Think about your own life. It’s likely you can track many different stages and phases that have occurred over time as your family and financial dynamics shifted. Some of these stages are obvious, like retirement, marriage, or having a child. However, other stages are less predictable, like the timing of an inheritance or an illness.

In any case, when a major event or life change occurs, your current plan can become obsolete. Ask yourself: does your current plan account for the most recent changes and your desire for the future?

If you come up with a scenario that falls short, or you find gaps in your plan, then you’ll be able to come up with a plan to address them, much in the same way that if a car performs poorly in a crash test, engineers head back to the drawing board with more information to help them solve the problem.

The process used for stress testing should be designed to focus on addressing any gaps or opportunities in the following key areas:
● Tax Efficiency: Are my distributions, investment holdings, estate plan, types of accounts, etc., optimized for my specific situation and current circumstances?
● Wealth Transfer: Will my assets go where I want them to if something were to happen to me? Who will control the assets? Have my wishes changed since originally establishing?
● Charitable Impact: Based on current laws and my personal desires, am I employing the best strategy for charitable giving?

In other words, stress testing helps you evaluate whether or not your current financial strategies and products are accomplishing your family’s key goals and objectives. The process helps you identify opportunities that you may have overlooked which could improve your outcome.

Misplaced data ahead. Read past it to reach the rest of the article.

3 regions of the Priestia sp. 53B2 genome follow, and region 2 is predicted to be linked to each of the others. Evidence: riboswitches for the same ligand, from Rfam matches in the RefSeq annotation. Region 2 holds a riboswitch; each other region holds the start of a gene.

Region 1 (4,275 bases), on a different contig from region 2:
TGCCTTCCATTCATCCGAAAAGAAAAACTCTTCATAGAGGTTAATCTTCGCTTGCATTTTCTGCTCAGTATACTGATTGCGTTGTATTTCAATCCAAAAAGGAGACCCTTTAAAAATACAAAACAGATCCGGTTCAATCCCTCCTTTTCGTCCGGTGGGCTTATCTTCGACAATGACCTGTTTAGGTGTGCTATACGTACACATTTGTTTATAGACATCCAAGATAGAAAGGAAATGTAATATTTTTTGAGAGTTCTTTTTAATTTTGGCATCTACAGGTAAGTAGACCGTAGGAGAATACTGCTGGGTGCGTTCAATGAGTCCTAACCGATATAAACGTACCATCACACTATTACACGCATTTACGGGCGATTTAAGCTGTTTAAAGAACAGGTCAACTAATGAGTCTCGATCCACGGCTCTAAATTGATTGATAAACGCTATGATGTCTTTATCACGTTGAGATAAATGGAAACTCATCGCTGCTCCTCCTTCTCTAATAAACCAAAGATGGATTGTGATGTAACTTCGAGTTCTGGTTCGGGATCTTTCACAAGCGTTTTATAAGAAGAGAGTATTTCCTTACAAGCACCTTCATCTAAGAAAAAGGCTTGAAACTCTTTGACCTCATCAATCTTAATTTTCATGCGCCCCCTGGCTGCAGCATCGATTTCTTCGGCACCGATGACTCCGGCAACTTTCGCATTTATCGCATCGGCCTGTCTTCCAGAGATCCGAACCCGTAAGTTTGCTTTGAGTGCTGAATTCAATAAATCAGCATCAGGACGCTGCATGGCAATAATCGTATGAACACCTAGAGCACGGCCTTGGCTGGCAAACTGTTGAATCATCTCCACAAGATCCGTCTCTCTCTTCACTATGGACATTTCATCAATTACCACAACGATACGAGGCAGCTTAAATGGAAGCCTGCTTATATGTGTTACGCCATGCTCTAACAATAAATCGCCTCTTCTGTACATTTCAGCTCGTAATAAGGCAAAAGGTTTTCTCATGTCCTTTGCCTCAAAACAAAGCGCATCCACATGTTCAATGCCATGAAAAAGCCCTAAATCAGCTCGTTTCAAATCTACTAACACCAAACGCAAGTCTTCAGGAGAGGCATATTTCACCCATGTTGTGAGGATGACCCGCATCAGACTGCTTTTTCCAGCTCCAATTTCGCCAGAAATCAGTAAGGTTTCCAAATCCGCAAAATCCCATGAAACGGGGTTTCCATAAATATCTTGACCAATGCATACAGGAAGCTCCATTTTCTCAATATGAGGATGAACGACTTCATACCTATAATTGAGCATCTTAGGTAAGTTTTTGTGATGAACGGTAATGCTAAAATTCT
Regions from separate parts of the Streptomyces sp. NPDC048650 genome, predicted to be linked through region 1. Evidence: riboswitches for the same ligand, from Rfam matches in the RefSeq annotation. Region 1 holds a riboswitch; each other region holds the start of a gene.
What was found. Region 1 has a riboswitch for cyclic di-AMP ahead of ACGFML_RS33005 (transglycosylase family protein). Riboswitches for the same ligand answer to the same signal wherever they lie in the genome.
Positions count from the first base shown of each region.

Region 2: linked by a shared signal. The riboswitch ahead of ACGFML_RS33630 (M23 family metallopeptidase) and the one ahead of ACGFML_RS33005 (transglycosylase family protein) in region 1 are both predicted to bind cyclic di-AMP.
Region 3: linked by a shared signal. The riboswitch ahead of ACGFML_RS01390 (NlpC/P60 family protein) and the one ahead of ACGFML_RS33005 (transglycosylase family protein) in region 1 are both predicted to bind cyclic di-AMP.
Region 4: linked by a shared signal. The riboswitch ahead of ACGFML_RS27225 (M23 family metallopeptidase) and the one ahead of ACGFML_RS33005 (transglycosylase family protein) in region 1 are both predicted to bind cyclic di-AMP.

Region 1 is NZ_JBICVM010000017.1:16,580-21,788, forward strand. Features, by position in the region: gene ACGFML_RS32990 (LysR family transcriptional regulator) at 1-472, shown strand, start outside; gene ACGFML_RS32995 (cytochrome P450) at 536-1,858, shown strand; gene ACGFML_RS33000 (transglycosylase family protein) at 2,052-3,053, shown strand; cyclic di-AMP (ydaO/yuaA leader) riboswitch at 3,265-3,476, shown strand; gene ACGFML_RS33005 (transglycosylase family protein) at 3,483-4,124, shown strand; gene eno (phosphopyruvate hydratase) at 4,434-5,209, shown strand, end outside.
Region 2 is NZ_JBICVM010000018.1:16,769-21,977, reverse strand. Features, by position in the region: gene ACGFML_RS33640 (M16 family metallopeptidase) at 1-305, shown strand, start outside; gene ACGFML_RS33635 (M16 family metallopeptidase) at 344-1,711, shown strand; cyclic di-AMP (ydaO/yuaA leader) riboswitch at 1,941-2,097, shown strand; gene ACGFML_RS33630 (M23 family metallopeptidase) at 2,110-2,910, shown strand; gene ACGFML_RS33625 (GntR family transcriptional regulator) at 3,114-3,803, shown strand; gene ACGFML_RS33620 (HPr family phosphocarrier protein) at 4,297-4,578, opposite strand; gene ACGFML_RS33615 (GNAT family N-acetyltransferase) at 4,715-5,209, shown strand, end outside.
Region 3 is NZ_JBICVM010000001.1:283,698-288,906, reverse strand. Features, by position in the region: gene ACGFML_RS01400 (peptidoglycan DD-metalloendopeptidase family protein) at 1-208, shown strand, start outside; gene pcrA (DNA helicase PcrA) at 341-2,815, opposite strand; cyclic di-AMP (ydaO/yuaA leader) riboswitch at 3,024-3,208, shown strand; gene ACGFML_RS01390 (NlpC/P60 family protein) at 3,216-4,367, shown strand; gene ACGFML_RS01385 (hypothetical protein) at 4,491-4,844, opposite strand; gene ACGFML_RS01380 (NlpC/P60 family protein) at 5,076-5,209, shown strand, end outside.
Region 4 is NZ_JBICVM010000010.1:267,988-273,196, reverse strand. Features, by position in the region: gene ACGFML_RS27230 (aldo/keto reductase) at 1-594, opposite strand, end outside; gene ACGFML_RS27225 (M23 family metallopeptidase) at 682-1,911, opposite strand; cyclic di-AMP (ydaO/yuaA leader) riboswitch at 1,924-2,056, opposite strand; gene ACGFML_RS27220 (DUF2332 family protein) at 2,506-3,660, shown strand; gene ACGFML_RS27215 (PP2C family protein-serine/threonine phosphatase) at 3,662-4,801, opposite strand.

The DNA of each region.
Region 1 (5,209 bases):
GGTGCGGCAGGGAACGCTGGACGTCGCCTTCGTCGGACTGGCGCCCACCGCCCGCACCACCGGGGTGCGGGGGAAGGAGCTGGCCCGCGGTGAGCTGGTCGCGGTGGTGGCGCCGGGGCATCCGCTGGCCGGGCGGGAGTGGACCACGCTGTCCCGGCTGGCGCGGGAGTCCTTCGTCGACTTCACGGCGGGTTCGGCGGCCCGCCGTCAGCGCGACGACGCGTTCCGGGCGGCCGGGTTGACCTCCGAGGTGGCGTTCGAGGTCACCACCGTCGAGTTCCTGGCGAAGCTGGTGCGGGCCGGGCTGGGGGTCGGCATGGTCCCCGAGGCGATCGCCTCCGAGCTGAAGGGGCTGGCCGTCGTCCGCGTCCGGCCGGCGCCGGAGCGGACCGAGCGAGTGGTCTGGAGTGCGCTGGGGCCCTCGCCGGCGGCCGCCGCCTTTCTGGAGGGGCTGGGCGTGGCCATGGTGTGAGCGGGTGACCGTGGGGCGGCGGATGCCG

Find the Best Route 
By going through the process of stress testing, you’re able to look at many of the “what-ifs” of your future and consider the range of possible outcomes for each possible scenario so that you can ideally aim yourself toward the best one.

Think of it as standing at the intersection of your financial and emotional decisions and determining the best route possible to effectively accomplish your goals. Stress testing will help you optimize your financial picture in each of the major financial areas in your life and come up with a financial plan that meets your needs at every step of the way.

For more advice on stress testing your finances, you can find Pass It On on Amazon.

Roger and Lori Gervais are proud parents of three wonderful children: Anna, Will, and Jack. Roger and Lori are also the husband-and-wife team behind The Gervais Group, named by Forbes as “Best in State Wealth Advisors” in Wisconsin. Lori, a CERTIFIED FINANCIAL PLANNER™ professional, has been recognized for her commitment to clients and to the profession by Forbes, which named her to its America’s Top Women Advisor List. Roger, a CFA® charterholder, uses his background in engineering to offer clients a unique set of problem-solving skills. Throughout their thirty years of combined experience in the industry, Roger and Lori have made it their mission to simplify the complex world of financial planning.